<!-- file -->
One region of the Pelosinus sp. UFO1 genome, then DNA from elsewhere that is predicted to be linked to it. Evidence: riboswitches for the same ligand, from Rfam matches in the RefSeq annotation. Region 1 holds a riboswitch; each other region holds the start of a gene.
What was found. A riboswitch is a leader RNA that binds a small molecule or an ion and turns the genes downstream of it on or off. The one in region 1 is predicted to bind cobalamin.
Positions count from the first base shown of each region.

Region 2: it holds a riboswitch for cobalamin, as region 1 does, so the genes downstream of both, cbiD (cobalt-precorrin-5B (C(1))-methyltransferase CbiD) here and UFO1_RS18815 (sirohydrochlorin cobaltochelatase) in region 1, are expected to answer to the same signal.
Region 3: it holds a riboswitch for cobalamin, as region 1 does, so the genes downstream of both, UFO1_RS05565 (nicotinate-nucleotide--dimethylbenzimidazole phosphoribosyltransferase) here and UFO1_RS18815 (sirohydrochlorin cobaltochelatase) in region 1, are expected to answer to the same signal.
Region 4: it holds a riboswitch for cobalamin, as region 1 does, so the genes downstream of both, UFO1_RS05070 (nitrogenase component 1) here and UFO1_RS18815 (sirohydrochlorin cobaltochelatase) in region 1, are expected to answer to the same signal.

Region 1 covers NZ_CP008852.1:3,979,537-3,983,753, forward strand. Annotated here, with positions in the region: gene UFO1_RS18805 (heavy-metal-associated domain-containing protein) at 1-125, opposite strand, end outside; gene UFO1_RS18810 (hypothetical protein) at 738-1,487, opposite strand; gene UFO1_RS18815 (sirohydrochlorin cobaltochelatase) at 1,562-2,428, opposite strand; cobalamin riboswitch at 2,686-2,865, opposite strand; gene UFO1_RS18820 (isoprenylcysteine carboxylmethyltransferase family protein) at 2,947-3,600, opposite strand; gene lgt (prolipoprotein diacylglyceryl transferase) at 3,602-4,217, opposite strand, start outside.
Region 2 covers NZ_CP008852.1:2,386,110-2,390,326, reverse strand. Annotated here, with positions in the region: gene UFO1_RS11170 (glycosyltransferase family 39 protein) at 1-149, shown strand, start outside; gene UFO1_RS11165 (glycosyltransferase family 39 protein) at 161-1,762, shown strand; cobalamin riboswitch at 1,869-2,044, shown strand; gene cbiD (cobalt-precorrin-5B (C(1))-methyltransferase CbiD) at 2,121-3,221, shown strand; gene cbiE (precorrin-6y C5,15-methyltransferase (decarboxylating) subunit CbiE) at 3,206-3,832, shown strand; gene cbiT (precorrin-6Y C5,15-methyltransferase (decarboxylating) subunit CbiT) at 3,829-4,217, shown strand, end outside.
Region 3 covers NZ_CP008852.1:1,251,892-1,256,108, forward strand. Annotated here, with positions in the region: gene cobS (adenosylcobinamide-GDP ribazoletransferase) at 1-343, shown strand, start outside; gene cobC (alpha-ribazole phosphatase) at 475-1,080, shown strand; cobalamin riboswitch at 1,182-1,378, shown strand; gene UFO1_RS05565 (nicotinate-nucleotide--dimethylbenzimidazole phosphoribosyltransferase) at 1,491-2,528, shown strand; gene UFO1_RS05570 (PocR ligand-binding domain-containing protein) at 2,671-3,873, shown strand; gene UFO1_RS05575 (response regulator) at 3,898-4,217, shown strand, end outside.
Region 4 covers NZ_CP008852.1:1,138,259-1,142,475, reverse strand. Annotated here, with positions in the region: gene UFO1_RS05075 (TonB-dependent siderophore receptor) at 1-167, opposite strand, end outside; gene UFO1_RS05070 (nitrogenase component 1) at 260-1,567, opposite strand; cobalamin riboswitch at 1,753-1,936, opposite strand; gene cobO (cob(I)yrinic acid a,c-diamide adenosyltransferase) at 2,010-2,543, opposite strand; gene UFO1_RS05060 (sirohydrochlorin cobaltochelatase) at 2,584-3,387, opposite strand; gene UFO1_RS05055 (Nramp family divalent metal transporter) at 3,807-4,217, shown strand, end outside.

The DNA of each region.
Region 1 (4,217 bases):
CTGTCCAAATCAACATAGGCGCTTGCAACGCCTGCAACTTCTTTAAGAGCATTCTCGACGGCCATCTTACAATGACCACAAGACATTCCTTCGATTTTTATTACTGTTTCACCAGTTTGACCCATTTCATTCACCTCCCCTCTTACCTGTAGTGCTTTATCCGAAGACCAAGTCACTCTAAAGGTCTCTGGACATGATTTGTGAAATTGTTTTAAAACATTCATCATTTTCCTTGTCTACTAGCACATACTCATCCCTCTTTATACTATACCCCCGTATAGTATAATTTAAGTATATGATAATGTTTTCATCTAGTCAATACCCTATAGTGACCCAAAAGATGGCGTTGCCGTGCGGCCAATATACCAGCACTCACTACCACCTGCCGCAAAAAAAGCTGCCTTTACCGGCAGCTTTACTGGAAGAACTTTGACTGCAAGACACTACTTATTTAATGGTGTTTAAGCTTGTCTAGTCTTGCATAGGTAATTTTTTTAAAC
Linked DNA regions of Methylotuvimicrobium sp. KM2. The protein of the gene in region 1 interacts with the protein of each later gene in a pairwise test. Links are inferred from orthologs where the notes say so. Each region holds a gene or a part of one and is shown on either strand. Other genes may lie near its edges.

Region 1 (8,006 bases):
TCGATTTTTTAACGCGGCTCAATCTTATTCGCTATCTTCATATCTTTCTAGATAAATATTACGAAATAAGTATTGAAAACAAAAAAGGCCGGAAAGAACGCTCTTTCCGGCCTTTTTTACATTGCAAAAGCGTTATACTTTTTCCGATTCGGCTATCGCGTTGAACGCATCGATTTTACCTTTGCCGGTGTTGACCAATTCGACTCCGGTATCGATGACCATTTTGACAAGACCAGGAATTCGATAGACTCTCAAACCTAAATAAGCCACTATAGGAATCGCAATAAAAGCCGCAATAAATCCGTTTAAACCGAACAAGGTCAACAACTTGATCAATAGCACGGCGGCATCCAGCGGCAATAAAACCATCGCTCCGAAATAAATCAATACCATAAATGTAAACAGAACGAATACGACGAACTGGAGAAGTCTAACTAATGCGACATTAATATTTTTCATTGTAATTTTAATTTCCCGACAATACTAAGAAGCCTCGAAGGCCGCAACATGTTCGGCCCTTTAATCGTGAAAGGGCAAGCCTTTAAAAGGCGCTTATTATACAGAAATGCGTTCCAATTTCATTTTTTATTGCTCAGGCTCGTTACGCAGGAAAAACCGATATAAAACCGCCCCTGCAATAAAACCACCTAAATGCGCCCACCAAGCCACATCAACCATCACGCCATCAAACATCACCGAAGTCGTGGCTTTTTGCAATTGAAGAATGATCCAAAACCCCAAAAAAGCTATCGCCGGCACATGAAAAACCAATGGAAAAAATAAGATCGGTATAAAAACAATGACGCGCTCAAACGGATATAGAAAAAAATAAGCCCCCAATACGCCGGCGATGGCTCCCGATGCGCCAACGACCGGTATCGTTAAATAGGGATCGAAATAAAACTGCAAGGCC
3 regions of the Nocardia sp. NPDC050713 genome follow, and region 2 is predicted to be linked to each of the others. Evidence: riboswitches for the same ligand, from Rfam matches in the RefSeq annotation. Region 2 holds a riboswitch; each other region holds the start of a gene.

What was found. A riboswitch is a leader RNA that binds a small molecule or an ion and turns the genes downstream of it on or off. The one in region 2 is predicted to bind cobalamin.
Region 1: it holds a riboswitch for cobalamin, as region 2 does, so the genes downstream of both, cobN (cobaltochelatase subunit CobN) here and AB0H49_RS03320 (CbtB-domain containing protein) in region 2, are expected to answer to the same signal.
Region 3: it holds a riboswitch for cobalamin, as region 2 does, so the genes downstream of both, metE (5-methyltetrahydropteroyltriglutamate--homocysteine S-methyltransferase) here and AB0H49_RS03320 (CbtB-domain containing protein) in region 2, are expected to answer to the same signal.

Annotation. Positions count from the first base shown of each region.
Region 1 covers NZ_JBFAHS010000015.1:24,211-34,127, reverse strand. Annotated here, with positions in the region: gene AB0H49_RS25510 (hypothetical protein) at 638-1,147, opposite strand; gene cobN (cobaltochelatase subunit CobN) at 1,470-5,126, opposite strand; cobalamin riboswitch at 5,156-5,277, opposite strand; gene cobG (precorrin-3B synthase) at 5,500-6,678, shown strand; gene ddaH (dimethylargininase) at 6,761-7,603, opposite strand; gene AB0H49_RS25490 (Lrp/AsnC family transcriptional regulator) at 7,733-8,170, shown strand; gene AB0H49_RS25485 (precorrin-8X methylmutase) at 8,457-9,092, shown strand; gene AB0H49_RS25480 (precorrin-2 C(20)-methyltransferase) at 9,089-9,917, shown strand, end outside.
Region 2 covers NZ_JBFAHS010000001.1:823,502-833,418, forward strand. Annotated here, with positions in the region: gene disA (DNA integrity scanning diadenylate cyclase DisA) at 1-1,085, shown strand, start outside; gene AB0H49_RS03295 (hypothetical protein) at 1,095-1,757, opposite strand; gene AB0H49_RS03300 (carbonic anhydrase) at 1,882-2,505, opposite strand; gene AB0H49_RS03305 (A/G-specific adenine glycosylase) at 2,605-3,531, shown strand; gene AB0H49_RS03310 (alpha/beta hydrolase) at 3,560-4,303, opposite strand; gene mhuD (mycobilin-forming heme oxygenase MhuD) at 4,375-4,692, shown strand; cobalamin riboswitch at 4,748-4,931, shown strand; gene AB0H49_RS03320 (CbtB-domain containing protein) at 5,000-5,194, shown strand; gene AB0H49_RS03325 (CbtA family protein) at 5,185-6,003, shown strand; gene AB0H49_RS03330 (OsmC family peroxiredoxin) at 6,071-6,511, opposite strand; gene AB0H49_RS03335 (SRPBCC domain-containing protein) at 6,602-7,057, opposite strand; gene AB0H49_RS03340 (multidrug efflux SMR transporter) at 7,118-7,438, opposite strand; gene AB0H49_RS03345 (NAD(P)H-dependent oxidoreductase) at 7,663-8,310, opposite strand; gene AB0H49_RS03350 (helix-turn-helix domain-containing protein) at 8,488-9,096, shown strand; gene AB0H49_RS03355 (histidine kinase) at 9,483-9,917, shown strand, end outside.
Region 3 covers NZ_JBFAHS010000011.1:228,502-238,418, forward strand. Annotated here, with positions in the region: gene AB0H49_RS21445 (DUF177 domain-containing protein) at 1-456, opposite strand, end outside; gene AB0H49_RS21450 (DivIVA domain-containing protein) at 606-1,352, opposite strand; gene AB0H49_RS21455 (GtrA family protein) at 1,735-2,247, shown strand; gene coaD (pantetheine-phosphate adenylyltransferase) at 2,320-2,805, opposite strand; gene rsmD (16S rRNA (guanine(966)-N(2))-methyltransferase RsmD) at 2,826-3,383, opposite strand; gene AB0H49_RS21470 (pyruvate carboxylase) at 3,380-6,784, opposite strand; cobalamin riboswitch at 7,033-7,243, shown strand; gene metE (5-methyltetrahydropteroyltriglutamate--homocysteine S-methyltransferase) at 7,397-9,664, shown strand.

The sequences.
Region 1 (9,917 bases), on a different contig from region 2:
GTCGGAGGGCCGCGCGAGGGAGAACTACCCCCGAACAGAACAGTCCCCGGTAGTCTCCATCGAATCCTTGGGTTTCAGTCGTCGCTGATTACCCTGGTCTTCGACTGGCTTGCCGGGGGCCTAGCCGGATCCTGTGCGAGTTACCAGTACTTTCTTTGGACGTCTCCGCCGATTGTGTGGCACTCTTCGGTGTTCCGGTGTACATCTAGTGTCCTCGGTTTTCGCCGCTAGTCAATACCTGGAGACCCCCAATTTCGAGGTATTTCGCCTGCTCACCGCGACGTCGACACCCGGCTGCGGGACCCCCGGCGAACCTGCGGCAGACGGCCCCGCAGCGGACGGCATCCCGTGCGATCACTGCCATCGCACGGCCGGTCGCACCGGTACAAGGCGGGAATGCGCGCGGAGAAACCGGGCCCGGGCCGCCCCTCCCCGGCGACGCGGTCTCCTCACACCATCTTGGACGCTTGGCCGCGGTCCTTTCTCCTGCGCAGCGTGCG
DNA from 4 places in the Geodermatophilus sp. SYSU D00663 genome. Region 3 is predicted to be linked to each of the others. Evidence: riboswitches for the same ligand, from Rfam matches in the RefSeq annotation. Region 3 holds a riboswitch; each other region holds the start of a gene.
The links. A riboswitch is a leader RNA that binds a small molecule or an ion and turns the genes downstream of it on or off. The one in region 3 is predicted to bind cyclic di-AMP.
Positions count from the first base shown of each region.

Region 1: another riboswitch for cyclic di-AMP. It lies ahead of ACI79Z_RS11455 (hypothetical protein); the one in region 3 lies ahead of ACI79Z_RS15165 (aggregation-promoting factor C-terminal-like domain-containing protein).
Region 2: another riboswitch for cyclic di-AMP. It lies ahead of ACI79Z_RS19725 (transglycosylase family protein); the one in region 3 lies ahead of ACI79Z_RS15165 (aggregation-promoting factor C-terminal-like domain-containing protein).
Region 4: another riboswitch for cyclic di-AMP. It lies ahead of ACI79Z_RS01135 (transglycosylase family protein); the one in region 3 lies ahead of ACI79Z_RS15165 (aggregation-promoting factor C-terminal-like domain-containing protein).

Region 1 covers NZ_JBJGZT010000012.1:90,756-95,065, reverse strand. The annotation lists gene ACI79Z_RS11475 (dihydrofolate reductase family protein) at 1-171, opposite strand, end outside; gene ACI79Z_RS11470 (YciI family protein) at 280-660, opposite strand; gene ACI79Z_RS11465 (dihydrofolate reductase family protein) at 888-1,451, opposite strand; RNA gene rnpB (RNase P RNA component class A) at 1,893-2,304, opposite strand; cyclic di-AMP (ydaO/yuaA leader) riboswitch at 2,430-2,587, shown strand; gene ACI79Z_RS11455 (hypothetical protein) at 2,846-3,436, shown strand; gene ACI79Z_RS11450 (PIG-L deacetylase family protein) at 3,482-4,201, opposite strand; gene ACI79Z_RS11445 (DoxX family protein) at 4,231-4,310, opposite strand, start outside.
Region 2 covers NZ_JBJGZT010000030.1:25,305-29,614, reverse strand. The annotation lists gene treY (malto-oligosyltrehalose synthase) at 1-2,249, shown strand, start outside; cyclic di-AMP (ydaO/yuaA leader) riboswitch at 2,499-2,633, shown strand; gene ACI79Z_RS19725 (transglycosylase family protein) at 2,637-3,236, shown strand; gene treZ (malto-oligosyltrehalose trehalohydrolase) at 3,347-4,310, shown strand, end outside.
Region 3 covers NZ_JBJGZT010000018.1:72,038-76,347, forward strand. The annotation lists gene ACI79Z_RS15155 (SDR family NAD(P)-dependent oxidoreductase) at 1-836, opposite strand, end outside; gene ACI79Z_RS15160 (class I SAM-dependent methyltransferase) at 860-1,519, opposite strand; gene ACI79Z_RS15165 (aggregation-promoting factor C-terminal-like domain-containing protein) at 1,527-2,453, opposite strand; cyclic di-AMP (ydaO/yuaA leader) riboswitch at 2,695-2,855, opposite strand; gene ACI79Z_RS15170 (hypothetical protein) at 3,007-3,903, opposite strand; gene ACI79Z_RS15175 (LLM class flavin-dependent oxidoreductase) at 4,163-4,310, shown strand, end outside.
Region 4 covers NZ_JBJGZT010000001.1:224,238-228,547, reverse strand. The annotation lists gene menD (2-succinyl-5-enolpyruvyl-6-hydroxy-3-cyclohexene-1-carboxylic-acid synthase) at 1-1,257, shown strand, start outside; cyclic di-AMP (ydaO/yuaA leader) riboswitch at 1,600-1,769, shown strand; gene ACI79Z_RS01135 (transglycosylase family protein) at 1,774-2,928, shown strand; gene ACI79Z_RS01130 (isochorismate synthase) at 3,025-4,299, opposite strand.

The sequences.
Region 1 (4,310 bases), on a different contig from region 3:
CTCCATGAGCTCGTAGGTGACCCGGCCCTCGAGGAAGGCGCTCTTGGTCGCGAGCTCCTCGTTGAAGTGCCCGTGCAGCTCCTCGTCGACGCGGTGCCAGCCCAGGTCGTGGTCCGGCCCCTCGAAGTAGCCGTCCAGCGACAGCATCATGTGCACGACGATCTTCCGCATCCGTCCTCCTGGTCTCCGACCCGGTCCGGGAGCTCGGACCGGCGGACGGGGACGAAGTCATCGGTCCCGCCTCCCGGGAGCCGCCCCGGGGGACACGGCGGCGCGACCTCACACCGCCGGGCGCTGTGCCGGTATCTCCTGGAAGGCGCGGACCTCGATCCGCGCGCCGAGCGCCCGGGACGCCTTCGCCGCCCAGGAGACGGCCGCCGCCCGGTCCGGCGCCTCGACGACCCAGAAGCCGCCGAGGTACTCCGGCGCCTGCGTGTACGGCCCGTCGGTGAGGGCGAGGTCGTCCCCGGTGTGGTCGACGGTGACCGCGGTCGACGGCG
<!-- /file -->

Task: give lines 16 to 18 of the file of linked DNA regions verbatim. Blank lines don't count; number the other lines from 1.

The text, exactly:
TCGATTTTTTAACGCGGCTCAATCTTATTCGCTATCTTCATATCTTTCTAGATAAATATTACGAAATAAGTATTGAAAACAAAAAAGGCCGGAAAGAACGCTCTTTCCGGCCTTTTTTACATTGCAAAAGCGTTATACTTTTTCCGATTCGGCTATCGCGTTGAACGCATCGATTTTACCTTTGCCGGTGTTGACCAATTCGACTCCGGTATCGATGACCATTTTGACAAGACCAGGAATTCGATAGACTCTCAAACCTAAATAAGCCACTATAGGAATCGCAATAAAAGCCGCAATAAATCCGTTTAAACCGAACAAGGTCAACAACTTGATCAATAGCACGGCGGCATCCAGCGGCAATAAAACCATCGCTCCGAAATAAATCAATACCATAAATGTAAACAGAACGAATACGACGAACTGGAGAAGTCTAACTAATGCGACATTAATATTTTTCATTGTAATTTTAATTTCCCGACAATACTAAGAAGCCTCGAAGGCCGCAACATGTTCGGCCCTTTAATCGTGAAAGGGCAAGCCTTTAAAAGGCGCTTATTATACAGAAATGCGTTCCAATTTCATTTTTTATTGCTCAGGCTCGTTACGCAGGAAAAACCGATATAAAACCGCCCCTGCAATAAAACCACCTAAATGCGCCCACCAAGCCACATCAACCATCACGCCATCAAACATCACCGAAGTCGTGGCTTTTTGCAATTGAAGAATGATCCAAAACCCCAAAAAAGCTATCGCCGGCACATGAAAAACCAATGGAAAAAATAAGATCGGTATAAAAACAATGACGCGCTCAAACGGATATAGAAAAAAATAAGCCCCCAATACGCCGGCGATGGCTCCCGATGCGCCAACGACCGGTATCGTTAAATAGGGATCGAAATAAAACTGCAAGGCC
3 regions of the Nocardia sp. NPDC050713 genome follow, and region 2 is predicted to be linked to each of the others. Evidence: riboswitches for the same ligand, from Rfam matches in the RefSeq annotation. Region 2 holds a riboswitch; each other region holds the start of a gene.

What was found. A riboswitch is a leader RNA that binds a small molecule or an ion and turns the genes downstream of it on or off. The one in region 2 is predicted to bind cobalamin.